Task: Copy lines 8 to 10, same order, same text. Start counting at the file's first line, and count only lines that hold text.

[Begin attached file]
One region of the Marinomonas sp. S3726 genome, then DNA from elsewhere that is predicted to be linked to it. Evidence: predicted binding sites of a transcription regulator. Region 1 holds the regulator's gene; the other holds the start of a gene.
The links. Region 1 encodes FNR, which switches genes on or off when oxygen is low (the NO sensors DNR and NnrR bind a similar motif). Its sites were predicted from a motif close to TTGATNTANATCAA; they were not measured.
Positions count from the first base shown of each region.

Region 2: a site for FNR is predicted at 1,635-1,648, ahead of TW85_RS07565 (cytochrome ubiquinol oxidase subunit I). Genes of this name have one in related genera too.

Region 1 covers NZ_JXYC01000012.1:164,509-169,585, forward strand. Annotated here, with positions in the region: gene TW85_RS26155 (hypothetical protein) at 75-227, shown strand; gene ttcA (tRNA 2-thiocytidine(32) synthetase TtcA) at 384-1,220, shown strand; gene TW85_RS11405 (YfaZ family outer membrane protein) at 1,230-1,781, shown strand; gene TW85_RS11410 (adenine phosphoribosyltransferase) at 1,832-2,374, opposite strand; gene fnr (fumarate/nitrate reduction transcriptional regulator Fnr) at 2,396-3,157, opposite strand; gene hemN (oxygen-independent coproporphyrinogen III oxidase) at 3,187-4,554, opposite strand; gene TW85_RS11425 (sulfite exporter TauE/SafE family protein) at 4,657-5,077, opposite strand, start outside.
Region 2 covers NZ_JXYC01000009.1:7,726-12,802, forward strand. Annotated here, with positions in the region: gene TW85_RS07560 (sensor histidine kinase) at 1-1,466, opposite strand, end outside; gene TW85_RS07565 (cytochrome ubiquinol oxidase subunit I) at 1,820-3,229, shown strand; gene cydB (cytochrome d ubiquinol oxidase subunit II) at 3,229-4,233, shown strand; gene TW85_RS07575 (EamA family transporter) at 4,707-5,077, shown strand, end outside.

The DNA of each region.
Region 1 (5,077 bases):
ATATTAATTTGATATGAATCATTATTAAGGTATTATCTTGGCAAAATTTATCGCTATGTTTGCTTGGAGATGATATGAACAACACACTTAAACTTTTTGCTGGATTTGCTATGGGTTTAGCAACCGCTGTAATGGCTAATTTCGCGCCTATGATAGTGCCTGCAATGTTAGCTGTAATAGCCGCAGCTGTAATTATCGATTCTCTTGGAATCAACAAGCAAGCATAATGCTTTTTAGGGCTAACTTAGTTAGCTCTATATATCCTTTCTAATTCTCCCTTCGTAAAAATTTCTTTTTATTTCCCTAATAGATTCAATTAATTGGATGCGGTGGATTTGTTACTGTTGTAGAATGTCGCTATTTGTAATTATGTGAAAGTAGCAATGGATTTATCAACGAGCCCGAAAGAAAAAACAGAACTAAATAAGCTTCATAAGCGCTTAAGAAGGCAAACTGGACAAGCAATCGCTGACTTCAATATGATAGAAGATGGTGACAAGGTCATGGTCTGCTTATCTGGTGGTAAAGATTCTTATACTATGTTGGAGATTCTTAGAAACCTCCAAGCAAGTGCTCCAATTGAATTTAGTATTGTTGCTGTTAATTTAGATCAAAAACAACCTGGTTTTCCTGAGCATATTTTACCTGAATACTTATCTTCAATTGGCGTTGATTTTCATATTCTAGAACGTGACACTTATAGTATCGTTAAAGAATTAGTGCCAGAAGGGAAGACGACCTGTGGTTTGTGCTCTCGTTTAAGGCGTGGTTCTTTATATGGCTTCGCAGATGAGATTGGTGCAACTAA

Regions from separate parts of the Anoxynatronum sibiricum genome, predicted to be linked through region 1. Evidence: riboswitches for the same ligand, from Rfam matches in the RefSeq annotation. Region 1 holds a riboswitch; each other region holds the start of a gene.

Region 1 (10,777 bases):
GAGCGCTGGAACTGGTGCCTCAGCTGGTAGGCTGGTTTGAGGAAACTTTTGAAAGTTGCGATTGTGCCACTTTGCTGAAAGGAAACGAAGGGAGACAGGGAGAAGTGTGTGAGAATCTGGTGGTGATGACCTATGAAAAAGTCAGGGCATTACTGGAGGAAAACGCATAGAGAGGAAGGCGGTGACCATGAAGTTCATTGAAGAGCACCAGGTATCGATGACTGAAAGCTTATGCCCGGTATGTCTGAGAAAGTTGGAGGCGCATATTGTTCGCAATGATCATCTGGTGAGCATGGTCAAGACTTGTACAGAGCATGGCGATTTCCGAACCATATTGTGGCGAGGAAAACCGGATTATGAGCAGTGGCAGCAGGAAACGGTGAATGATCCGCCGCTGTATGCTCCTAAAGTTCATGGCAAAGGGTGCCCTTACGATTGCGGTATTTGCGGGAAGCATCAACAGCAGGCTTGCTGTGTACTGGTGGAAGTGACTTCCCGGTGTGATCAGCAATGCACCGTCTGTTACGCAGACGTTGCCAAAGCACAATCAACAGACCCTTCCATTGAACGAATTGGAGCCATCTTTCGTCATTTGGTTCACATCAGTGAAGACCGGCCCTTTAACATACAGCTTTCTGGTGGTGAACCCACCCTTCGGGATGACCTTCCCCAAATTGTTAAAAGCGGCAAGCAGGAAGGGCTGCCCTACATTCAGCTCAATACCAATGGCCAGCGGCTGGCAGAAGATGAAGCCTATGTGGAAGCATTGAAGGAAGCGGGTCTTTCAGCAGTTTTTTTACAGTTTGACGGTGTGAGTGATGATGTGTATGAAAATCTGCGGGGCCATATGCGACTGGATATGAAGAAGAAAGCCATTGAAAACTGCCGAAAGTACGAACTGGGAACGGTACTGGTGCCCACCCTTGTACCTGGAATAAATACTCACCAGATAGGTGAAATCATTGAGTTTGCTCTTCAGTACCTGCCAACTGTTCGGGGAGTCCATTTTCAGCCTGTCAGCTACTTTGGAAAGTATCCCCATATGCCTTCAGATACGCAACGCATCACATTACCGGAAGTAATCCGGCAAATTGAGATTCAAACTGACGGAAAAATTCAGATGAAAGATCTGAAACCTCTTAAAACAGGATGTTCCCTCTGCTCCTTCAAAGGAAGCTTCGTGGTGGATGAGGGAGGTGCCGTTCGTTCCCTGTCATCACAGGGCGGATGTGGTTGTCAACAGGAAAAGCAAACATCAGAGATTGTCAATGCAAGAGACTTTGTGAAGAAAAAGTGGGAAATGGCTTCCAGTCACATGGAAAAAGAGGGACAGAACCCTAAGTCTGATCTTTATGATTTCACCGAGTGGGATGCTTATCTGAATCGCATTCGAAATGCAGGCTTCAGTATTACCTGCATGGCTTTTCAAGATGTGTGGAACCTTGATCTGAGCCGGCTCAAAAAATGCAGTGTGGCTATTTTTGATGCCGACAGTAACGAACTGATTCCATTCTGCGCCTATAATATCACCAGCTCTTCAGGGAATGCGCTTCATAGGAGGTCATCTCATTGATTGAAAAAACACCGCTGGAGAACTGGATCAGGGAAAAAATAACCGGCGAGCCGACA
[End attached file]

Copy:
Region 1 (5,077 bases):
ATATTAATTTGATATGAATCATTATTAAGGTATTATCTTGGCAAAATTTATCGCTATGTTTGCTTGGAGATGATATGAACAACACACTTAAACTTTTTGCTGGATTTGCTATGGGTTTAGCAACCGCTGTAATGGCTAATTTCGCGCCTATGATAGTGCCTGCAATGTTAGCTGTAATAGCCGCAGCTGTAATTATCGATTCTCTTGGAATCAACAAGCAAGCATAATGCTTTTTAGGGCTAACTTAGTTAGCTCTATATATCCTTTCTAATTCTCCCTTCGTAAAAATTTCTTTTTATTTCCCTAATAGATTCAATTAATTGGATGCGGTGGATTTGTTACTGTTGTAGAATGTCGCTATTTGTAATTATGTGAAAGTAGCAATGGATTTATCAACGAGCCCGAAAGAAAAAACAGAACTAAATAAGCTTCATAAGCGCTTAAGAAGGCAAACTGGACAAGCAATCGCTGACTTCAATATGATAGAAGATGGTGACAAGGTCATGGTCTGCTTATCTGGTGGTAAAGATTCTTATACTATGTTGGAGATTCTTAGAAACCTCCAAGCAAGTGCTCCAATTGAATTTAGTATTGTTGCTGTTAATTTAGATCAAAAACAACCTGGTTTTCCTGAGCATATTTTACCTGAATACTTATCTTCAATTGGCGTTGATTTTCATATTCTAGAACGTGACACTTATAGTATCGTTAAAGAATTAGTGCCAGAAGGGAAGACGACCTGTGGTTTGTGCTCTCGTTTAAGGCGTGGTTCTTTATATGGCTTCGCAGATGAGATTGGTGCAACTAA

Regions from separate parts of the Anoxynatronum sibiricum genome, predicted to be linked through region 1. Evidence: riboswitches for the same ligand, from Rfam matches in the RefSeq annotation. Region 1 holds a riboswitch; each other region holds the start of a gene.